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Sandpaper? We had dodgy umpires and cowpat corner

PUBLISHED: 11:39 14 April 2018

No sign of ball-tampering caught on camera at Aldborough Green, near Cromer, in this 1947 cricket encounter.  The green was relevelled after being ploughed up during the war.

No sign of ball-tampering caught on camera at Aldborough Green, near Cromer, in this 1947 cricket encounter. The green was relevelled after being ploughed up during the war.

Archant

Recent cricket-related shenanigans have reminded Keith Skipper of his early sporting days.

Ball-tampering is nothing new. It’s been going on ever since Cinderella turned up late for a big social whirl and tried to wangle a bar extension until 5.30am.

It reached a peak on mid-Norfolk cricket grounds in the 1950s when I acted as scorer and emergency fielder for our village team. My usual position was Cowpat Corner, way out in deep territory littered with strange bumps, rabbit holes and cattle calling-cards.

It was a means of hiding me as far away as possible from serious action. Hard-hitting batsmen with a nasty sense of humour regularly put that theory to the test with big heaves seeking out crusty delights dotted around me.

Several embarrassing episodes stick in the memory. Pick of the plop crop must be the occasion when I ruined a white plimsoll in nudging out the imprisoned sphere and kicking it over the boundary. I signalled four runs and then waited for a search party to retrieve the battered ball from a riot of nettles and brambles.

There was no ready supply of new “red cherries” in those just-get-on-with-it days. That much-vaunted traditional “spirit of the game”, brought blatantly into disrepute recently by Australia’s underhand tactics, largely survived despite countless tests of faith in officialdom.

I saw too many batsmen given out lbw to deliveries more likely to hit the square-leg umpire than the wicket. Caught behind off a billowing shirt or chunky pullover was a common fate. A tight run-out appeal tended to go in favour of home players. Mercifully, such incidents provoked little beyond a disbelieving look, disparaging mutter and disgruntled trudge.

Perhaps the finest example of Norfolk stoicism in heat of battle emerged from a mid-week friendly between Beeston Boys and their Mileham counterparts. A local character renowned for ignoring social and sporting etiquette stood as impartial umpire. I think he came from Litcham.

An early lbw appeal was greeted with a profound apology and earnest promise: “Sorry, I wunt lookin’. But if he dew it agin, thass out!” He was as good as his word three overs later when the ball thudded into pads and he raised a triumphant finger.

While general behaviour in many sports continues to slide towards anarchy, with much more sledging in cricket than the Winter Olympics and better diving in football than in any top-class pool, I cast an accusing eye towards Disneytime, pantomime and nursery rhyme.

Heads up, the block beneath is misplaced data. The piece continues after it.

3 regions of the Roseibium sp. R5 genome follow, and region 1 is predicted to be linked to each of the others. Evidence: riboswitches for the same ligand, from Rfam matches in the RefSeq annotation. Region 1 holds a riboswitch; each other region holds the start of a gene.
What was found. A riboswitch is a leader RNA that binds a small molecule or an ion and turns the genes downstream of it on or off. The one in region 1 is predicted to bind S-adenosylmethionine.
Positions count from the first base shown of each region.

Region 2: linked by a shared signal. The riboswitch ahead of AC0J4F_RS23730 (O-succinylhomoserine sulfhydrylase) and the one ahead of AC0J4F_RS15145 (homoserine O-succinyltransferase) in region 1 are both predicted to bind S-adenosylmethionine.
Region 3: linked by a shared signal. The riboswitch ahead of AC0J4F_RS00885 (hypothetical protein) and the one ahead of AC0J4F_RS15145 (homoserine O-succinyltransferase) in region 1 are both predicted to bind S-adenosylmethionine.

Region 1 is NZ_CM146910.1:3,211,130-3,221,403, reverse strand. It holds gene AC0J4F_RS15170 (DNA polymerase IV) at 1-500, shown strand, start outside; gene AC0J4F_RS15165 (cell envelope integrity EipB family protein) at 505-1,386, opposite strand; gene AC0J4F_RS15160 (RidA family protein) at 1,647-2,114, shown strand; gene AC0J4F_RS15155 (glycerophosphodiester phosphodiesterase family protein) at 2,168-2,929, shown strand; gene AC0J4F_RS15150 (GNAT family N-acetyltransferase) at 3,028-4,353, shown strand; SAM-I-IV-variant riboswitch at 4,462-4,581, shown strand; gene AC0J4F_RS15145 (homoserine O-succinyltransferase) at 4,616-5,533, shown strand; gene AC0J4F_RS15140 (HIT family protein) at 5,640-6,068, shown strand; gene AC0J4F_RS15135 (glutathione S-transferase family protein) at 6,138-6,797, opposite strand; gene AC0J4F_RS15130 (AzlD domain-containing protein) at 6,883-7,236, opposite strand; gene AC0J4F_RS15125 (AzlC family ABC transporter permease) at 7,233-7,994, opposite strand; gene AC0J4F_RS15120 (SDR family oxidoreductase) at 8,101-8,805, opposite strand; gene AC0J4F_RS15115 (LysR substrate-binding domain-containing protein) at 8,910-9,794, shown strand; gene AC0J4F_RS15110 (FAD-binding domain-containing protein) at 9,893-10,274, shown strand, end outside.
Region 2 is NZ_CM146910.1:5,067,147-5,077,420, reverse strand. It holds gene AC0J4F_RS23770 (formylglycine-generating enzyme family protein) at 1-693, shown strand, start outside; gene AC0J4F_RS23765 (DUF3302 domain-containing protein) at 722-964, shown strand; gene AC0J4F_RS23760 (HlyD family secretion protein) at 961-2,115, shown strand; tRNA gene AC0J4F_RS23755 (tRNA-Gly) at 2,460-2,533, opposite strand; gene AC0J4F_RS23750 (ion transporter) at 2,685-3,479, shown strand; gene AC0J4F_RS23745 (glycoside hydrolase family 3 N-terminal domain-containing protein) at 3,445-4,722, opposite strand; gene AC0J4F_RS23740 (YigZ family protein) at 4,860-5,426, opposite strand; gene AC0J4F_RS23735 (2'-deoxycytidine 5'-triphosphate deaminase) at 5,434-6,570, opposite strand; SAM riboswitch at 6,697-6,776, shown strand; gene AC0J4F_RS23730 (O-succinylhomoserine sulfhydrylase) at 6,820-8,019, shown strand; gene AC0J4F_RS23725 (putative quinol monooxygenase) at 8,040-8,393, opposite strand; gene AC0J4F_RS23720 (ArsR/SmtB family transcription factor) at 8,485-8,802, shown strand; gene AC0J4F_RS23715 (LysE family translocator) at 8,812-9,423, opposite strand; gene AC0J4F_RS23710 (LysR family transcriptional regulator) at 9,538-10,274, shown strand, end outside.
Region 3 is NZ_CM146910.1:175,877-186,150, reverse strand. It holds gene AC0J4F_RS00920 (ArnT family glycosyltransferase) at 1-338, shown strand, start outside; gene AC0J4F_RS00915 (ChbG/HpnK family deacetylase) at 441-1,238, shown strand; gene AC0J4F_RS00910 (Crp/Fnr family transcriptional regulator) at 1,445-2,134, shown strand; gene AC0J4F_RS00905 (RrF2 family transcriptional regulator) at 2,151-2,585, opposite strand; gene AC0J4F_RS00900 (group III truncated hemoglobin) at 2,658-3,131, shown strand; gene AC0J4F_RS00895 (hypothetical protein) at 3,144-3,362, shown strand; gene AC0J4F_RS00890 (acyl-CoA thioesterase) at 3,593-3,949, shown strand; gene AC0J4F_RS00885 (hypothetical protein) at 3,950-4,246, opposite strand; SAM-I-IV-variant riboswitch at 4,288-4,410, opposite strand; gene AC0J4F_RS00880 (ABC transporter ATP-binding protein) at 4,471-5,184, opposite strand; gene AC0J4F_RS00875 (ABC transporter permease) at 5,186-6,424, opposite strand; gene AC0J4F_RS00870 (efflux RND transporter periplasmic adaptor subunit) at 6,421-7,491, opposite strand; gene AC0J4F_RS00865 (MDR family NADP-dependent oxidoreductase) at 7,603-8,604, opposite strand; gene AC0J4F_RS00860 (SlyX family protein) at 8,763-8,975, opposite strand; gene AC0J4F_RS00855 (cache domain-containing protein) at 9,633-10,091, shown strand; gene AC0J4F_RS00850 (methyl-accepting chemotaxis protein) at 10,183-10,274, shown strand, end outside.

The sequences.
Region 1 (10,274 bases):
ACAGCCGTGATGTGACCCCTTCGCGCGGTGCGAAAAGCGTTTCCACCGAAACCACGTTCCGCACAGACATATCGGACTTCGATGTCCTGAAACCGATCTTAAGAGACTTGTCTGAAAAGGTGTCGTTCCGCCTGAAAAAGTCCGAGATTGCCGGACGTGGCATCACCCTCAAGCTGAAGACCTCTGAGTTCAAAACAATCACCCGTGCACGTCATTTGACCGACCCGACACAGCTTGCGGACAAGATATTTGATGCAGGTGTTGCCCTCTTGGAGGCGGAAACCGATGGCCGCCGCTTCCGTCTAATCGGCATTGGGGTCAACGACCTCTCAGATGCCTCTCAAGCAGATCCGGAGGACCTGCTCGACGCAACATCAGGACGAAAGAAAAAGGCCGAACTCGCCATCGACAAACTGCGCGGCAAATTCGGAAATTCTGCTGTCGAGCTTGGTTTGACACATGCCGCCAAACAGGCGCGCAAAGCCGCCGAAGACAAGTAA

Are you sitting comfortably? Then I’ll begin my exclusive treatise on why so many early “role models” pull up short of setting good examples to budding sports enthusiasts. Humpty Dumpty must be worst of the lot. Did he fall deliberately or was he pushed? How many times a soccer season does a referee face that penalty-area poser!

Aladdin was too often rubbing up referees the wrong way. Bambi tended to exaggerate difficulties of keeping your feet in slippery conditions. Snow White drifted offside persistently and then blamed Dopey or Sleepy for timing their runs from midfield incorrectly.

Jack and Jill were over the hill too early as twin strikers. Jack of beanstalk fame spent most of his time climbing on defenders’ shoulders when he took over up front. Pinocchio developed a keen nose for the half-chance but invariably turned wooden in front of goal.

Little Boy Blue mooched around waiting to become an Ipswich Town mascot. Little Miss Muffet couldn’t get used to standing in the Barclay End. Robin Hood never found the target against Nottingham Forest. Peter Pan relished a promotion push – but failed to make a mark in the top flight.

Cricket has been no less badly served by other nursery favourites. How on earth can a cast of 101 Dalmatians be assembled without encouraging thoughts of spot-fixing? The rhyme One Two, Buckle My Shoe is clearly an inducement towards time-wasting out in the middle. There Was A Crooked Man leads so uncomfortably towards Sandpapergate.

Dick Whittington, keen to follow calls of “turn again”, has been trying to doctor pitches in favour of spinners. Buttons continues to fail miserably to put zip into his medium-pacers. Captain Hook still falls consistently to a daisy-cutter.

While we wait for the umpire to strike back at all kinds of doubtful tactics from Camberwick Green to Lord’s, Norfolk’s Babes In The Wood can be fully exonerated. He is back in Norfolk and living in Sheringham.

After all, that pitches perfectly into a worthwhile innings of “bawl-tempering”.

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